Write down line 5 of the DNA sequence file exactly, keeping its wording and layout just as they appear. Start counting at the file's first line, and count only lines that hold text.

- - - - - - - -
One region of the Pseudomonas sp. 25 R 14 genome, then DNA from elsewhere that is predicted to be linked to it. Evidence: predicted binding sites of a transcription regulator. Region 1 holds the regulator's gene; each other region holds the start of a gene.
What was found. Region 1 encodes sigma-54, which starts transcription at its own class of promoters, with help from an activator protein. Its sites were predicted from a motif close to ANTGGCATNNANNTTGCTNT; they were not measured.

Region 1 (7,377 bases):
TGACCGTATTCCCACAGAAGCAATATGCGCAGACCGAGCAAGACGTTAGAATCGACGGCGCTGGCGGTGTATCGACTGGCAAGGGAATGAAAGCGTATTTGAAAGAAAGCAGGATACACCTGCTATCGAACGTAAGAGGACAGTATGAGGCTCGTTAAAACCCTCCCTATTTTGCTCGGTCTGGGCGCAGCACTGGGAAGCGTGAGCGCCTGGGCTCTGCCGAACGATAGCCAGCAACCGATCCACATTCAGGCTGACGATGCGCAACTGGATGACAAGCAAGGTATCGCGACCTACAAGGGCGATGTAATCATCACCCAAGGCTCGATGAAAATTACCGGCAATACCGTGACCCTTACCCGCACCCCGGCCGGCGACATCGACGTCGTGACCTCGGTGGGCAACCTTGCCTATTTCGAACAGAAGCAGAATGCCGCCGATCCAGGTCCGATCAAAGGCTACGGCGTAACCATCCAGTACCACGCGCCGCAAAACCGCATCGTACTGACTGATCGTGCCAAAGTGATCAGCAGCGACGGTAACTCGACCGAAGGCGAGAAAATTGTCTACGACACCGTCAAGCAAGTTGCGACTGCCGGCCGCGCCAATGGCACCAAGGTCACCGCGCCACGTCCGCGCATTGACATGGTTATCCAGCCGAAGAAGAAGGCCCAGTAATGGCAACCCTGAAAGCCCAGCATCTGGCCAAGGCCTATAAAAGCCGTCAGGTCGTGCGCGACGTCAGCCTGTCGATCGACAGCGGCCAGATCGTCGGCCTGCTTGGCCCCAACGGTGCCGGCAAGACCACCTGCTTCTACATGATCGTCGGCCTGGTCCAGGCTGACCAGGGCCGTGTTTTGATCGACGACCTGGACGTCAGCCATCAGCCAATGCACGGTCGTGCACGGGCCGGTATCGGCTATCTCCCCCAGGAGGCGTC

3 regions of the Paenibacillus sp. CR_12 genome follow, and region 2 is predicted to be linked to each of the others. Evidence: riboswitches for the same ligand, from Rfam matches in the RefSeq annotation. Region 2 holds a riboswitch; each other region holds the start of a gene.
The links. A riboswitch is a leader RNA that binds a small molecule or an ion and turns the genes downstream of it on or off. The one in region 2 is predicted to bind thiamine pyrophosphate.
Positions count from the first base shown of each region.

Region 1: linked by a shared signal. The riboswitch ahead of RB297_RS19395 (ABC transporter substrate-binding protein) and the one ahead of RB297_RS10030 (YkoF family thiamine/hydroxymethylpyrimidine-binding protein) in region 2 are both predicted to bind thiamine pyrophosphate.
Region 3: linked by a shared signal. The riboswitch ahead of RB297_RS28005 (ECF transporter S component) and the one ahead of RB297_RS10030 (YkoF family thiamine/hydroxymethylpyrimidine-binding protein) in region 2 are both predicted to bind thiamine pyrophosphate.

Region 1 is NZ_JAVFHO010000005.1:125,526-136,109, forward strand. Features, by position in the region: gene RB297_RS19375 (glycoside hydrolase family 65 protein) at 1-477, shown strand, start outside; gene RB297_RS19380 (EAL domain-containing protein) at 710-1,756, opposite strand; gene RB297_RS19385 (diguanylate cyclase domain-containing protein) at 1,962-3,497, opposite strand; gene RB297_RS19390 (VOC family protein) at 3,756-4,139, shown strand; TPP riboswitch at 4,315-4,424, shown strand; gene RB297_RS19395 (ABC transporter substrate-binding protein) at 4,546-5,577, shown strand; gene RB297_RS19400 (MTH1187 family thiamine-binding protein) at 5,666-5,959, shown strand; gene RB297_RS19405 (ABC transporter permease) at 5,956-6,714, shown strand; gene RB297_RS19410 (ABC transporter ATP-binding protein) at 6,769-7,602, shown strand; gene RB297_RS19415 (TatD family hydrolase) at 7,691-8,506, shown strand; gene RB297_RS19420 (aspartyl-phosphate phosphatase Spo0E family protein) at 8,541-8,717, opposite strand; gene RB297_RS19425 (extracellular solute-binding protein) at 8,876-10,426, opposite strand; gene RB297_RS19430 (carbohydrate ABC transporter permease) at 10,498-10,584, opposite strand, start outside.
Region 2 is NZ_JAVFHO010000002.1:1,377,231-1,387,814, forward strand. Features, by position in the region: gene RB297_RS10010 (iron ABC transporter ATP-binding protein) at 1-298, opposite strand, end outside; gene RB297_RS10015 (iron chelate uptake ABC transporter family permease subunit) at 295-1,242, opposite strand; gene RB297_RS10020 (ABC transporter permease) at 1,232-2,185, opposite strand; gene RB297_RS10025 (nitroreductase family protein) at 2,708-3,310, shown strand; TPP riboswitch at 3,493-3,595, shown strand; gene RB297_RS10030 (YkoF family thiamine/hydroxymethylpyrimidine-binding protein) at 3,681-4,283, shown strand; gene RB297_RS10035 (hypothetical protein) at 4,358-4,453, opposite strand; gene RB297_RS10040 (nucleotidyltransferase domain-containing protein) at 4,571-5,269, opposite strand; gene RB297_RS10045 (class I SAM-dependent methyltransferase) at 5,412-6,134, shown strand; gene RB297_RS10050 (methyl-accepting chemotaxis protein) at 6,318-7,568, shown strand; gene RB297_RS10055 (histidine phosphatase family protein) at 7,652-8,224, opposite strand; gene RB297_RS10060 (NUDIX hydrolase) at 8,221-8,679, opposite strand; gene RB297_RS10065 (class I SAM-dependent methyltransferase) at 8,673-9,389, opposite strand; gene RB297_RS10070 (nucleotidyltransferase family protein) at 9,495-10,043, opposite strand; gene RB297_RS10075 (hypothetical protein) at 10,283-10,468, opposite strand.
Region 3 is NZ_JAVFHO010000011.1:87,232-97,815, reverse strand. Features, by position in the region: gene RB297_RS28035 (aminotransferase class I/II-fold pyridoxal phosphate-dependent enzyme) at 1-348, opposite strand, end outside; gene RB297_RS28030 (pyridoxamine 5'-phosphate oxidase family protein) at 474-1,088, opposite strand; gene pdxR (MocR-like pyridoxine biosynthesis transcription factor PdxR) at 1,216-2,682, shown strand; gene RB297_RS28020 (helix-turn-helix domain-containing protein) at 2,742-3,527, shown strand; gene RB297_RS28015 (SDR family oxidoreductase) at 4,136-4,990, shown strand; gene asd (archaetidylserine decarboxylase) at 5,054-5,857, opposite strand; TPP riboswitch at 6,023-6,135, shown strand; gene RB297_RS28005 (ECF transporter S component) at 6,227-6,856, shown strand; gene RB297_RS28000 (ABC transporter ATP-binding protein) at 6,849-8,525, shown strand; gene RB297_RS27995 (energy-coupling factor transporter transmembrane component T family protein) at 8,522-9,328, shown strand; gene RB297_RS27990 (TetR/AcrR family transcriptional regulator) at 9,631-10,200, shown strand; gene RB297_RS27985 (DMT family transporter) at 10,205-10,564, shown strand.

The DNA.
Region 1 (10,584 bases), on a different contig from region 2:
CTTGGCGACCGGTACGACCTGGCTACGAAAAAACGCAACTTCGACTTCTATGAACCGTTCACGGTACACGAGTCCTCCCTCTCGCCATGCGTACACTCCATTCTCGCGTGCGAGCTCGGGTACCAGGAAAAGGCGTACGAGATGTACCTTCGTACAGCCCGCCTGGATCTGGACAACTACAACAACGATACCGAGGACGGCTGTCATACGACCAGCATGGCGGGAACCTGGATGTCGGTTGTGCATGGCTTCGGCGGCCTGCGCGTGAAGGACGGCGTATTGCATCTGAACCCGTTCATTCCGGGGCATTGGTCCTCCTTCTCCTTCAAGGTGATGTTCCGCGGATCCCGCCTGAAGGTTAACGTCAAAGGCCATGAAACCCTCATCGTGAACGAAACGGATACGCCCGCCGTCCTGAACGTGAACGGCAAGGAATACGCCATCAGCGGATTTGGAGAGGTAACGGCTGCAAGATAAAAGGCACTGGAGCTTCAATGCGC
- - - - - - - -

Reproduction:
3 regions of the Paenibacillus sp. CR_12 genome follow, and region 2 is predicted to be linked to each of the others. Evidence: riboswitches for the same ligand, from Rfam matches in the RefSeq annotation. Region 2 holds a riboswitch; each other region holds the start of a gene.